# Irreducibility over finite fields

I am trying to do the problem: is $$\mathbb{F}_{2011^2}[x] /(x^4 -6x -12)$$ a field?

I know that this is a field if and only if $$(x^4 - 6x - 12)$$ is a maximal ideal, if and only if $$x^4 - 6x - 12$$ is irreducible over $$\mathbb{F}_{2011^2}$$. I also tried to use Rabin's algorithm:

Let $$p_1, \ldots, p_k$$ be all the prime divisors of $$n$$, and denote $$n / p_i = n_i$$, for $$1 \leq i \leq k$$. A polynomial $$f \in \mathbb{F}_q [x]$$ of degree $$n$$ is irreducible in $$\mathbb{F}_q [x]$$ if and only if gcd $$(f, x^{q^ni} - x \mod f )=1$$, for $$1 \leq i \leq k$$, and $$f$$ divides $$x^{q^n}-x$$.

In this case that would mean checking if $$x^4 - 6x - 12$$ divides $$x^{2011^8}-x$$ which doesn't sound like the most efficient thing to do.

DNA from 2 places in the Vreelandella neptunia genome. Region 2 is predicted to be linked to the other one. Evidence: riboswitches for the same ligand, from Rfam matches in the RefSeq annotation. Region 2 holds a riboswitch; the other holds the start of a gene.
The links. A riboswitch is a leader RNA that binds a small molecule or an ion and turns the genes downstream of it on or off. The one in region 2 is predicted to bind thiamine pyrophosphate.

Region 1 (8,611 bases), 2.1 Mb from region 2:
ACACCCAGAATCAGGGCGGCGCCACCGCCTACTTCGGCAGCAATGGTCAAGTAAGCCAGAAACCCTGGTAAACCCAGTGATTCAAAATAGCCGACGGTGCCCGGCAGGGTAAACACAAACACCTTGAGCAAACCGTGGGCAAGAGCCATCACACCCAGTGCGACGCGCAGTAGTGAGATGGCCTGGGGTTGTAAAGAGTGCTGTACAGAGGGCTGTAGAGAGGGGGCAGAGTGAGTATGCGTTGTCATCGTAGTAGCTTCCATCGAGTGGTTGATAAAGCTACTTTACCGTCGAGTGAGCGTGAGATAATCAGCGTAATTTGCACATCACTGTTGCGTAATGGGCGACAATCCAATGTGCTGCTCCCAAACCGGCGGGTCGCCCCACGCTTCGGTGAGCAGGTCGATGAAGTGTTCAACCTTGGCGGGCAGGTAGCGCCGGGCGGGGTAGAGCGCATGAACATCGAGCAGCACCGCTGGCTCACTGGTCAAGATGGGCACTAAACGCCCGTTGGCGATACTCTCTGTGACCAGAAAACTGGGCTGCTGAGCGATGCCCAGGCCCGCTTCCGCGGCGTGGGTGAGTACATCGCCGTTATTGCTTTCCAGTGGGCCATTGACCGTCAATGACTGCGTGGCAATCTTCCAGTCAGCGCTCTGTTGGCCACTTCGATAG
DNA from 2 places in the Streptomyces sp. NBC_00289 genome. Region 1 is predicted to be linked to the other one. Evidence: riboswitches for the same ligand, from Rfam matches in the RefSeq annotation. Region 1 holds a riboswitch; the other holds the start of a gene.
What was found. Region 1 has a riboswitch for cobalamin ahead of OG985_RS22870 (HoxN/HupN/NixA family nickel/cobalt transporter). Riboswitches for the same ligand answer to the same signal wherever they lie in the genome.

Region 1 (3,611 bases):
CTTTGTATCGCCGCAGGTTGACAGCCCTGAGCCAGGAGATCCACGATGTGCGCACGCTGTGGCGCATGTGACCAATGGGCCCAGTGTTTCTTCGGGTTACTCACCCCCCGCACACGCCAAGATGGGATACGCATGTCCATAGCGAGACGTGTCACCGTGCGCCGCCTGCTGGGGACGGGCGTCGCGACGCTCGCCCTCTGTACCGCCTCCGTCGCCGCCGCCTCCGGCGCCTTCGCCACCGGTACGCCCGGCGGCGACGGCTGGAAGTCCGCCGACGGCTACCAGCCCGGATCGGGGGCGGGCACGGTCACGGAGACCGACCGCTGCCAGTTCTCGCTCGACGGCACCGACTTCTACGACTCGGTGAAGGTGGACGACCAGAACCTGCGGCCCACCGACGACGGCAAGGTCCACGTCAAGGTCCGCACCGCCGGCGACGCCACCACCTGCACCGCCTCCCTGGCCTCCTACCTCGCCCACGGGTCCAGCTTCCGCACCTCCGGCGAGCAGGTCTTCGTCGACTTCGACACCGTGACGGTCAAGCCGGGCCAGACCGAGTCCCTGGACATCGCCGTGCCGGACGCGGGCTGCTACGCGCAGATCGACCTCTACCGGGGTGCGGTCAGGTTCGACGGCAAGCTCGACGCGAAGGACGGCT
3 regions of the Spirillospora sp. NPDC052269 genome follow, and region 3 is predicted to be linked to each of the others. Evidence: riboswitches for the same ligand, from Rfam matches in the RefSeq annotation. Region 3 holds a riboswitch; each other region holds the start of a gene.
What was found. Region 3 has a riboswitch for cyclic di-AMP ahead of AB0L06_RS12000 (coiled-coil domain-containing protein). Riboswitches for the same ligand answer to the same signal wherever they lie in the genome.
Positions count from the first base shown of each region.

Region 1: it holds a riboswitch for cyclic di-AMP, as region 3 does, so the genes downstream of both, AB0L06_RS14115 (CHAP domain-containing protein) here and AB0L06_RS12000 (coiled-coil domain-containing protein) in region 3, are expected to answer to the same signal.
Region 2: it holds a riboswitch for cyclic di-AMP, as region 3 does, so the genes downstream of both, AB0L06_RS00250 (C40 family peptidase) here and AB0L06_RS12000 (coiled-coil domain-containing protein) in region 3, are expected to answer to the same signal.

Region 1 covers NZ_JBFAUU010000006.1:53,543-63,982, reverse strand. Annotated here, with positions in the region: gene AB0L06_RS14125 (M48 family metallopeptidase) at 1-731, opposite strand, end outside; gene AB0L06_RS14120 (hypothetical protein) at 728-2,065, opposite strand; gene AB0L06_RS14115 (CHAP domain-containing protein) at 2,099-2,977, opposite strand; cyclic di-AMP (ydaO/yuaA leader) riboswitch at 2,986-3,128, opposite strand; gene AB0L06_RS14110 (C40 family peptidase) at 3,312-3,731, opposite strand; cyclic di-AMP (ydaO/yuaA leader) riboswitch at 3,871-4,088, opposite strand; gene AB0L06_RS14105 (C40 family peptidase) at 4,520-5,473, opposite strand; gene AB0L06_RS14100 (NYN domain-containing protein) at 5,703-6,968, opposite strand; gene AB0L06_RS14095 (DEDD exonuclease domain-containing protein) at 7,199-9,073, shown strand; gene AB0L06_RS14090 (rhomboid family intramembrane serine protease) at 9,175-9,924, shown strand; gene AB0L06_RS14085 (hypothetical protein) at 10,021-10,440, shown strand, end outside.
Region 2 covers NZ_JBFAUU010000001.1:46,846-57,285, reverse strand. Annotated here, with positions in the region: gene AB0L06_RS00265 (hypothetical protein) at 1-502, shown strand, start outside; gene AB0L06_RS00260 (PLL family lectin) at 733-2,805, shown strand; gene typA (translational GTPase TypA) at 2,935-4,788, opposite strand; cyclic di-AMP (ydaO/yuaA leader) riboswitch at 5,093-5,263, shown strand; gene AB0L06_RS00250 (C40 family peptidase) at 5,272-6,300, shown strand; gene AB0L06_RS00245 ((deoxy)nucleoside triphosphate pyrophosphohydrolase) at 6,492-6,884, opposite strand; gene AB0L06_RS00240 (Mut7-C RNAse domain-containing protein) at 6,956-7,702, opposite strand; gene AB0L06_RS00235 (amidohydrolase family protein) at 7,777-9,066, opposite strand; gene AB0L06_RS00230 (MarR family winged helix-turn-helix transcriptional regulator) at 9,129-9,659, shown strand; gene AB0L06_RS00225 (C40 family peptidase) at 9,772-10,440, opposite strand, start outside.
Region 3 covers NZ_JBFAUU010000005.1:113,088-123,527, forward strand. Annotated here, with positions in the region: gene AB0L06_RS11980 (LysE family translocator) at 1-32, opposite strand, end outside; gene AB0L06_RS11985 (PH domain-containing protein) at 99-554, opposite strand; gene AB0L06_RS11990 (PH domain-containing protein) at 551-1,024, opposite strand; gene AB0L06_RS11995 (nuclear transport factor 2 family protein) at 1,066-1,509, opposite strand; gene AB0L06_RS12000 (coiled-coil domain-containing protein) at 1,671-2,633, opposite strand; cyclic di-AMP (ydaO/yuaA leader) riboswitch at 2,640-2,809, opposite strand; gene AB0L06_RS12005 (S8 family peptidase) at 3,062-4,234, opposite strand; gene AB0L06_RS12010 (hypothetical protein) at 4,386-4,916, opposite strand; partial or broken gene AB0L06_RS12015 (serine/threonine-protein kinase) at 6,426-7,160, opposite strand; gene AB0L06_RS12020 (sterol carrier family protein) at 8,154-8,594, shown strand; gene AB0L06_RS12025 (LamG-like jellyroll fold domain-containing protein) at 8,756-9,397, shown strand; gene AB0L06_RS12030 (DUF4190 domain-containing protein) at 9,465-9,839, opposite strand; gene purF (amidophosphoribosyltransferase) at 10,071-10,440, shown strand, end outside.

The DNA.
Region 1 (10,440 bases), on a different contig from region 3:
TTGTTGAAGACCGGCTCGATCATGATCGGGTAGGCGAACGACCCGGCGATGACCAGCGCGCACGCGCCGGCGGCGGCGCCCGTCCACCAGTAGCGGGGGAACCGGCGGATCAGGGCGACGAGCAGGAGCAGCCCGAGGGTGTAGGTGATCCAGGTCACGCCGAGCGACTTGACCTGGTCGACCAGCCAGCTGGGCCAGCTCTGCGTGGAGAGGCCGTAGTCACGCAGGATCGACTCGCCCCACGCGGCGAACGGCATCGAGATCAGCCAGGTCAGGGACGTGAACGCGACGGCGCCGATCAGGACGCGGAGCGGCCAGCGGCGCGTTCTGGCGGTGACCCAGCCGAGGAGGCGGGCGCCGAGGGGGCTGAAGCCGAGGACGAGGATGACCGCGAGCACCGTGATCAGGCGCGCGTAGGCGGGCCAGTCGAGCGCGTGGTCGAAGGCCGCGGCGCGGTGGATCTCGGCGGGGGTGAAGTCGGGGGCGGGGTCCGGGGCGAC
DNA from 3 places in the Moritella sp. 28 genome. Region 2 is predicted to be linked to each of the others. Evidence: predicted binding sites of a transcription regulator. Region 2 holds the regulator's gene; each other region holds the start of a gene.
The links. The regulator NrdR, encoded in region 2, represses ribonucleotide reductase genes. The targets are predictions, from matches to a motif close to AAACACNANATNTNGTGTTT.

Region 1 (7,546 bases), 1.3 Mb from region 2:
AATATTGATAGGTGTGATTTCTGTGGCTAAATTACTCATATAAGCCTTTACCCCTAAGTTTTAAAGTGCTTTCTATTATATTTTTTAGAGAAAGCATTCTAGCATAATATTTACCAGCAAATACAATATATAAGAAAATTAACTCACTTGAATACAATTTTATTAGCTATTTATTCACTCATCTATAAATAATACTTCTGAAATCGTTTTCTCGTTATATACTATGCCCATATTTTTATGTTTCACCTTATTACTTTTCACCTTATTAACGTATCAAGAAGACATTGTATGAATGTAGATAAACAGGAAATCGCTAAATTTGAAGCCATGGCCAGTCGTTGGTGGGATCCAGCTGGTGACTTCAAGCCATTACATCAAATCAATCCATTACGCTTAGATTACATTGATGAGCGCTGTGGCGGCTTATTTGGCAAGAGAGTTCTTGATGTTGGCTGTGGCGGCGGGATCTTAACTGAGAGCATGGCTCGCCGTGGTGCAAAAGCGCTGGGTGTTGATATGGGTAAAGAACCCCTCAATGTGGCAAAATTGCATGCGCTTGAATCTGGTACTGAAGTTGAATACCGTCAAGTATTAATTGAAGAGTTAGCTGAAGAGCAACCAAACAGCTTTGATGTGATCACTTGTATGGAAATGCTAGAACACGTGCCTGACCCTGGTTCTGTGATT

Any help is much appreciated!

It can't be irreducible. The main obstacle is that it has coefficients in the very bottom field $$\mathbb F_{2011}$$, as well as the fact that a finite field has one and only one extension of each degree (inside a fixed algebraic closure).
First, if it is reducible over $$\mathbb F_{2011}$$ then it is a fortiori reducible over $$\mathbb F_{2011^2}$$. But if it is irreducible over $$\mathbb F_{2011}$$ then a root of it generates a degree $$4$$ extension of $$\mathbb F_{2011}$$. This degree $$4$$ extension must contain the unique degree $$2$$ extension, $$\mathbb F_{2011^2}$$, so it is a degree 2 extension of that field. Thus $$f$$'s roots have degree at most $$2$$ over the latter field, and so $$f$$ cannot be irreducible, since irreducibility would tell you that its roots degree $$4$$.